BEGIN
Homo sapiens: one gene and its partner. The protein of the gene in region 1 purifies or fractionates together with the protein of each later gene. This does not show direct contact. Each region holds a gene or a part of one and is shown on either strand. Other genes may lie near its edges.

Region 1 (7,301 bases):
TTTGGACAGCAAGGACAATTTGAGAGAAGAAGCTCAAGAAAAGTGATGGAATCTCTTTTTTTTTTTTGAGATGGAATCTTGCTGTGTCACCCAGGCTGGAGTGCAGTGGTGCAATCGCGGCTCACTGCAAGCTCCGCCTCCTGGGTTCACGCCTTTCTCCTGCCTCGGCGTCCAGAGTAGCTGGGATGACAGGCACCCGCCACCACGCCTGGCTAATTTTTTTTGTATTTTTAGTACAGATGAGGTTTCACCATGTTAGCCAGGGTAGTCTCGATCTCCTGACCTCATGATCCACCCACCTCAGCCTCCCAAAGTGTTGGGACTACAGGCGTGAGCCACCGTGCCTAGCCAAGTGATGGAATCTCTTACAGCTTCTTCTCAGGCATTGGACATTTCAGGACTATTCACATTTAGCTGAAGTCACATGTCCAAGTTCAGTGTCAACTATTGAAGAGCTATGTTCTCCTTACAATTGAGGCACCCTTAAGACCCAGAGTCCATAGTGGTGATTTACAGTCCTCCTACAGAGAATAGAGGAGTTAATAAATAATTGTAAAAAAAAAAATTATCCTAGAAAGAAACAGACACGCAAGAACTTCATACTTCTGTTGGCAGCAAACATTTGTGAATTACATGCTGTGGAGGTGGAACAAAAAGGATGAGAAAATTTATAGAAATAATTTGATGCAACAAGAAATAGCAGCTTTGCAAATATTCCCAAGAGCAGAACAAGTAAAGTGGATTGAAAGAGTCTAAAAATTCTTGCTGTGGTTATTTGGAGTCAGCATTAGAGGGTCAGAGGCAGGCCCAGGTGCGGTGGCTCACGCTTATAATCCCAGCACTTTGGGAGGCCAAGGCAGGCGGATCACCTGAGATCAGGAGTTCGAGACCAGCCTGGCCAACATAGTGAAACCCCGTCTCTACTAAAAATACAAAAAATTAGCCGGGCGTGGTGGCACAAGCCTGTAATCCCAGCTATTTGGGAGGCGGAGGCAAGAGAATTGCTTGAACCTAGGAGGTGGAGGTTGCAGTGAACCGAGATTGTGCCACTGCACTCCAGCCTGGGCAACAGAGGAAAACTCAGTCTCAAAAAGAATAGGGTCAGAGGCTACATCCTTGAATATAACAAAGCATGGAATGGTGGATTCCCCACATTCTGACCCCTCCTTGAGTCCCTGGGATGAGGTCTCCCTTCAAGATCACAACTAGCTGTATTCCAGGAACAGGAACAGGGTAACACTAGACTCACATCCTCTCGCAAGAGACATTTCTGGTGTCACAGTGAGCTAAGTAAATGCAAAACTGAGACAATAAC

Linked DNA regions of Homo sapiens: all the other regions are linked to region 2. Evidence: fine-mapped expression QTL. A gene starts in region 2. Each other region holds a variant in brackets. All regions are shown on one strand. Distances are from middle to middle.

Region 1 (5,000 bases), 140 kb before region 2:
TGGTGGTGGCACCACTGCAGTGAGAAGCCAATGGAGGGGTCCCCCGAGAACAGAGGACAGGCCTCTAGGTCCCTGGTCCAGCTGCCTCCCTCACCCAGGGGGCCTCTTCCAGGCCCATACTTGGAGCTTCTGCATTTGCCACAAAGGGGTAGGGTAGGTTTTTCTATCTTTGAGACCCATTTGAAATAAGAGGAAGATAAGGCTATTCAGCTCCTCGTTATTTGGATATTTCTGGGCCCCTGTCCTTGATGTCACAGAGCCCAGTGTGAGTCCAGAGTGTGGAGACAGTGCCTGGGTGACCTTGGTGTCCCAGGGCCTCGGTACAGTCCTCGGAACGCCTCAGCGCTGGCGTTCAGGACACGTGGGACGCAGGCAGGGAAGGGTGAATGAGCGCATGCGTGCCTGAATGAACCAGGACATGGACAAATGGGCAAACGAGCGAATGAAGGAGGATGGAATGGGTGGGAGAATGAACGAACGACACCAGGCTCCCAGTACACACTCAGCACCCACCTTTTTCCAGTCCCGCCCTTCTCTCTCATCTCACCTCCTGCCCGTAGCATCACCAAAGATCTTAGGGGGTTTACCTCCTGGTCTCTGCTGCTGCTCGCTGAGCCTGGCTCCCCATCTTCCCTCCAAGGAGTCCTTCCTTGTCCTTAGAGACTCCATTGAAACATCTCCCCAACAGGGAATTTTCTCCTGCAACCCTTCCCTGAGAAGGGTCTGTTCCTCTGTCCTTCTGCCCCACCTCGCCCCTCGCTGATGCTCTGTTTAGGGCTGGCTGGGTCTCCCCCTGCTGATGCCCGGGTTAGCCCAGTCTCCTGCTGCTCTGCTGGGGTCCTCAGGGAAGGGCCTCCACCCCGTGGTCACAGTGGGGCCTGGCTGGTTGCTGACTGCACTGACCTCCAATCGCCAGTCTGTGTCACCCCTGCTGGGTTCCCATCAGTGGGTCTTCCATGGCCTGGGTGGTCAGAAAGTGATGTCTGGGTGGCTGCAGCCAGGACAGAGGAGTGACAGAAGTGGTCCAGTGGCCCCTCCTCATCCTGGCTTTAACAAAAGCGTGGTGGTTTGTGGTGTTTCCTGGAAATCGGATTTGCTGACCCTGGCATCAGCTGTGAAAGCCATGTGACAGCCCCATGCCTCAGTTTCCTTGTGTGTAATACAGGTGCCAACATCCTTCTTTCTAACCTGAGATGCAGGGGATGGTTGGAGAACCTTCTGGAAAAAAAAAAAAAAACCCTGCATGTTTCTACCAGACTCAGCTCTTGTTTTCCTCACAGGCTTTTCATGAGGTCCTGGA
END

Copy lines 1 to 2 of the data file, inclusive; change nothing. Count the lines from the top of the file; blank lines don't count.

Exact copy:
Homo sapiens: one gene and its partner. The protein of the gene in region 1 purifies or fractionates together with the protein of each later gene. This does not show direct contact. Each region holds a gene or a part of one and is shown on either strand. Other genes may lie near its edges.

Region 1 (7,301 bases):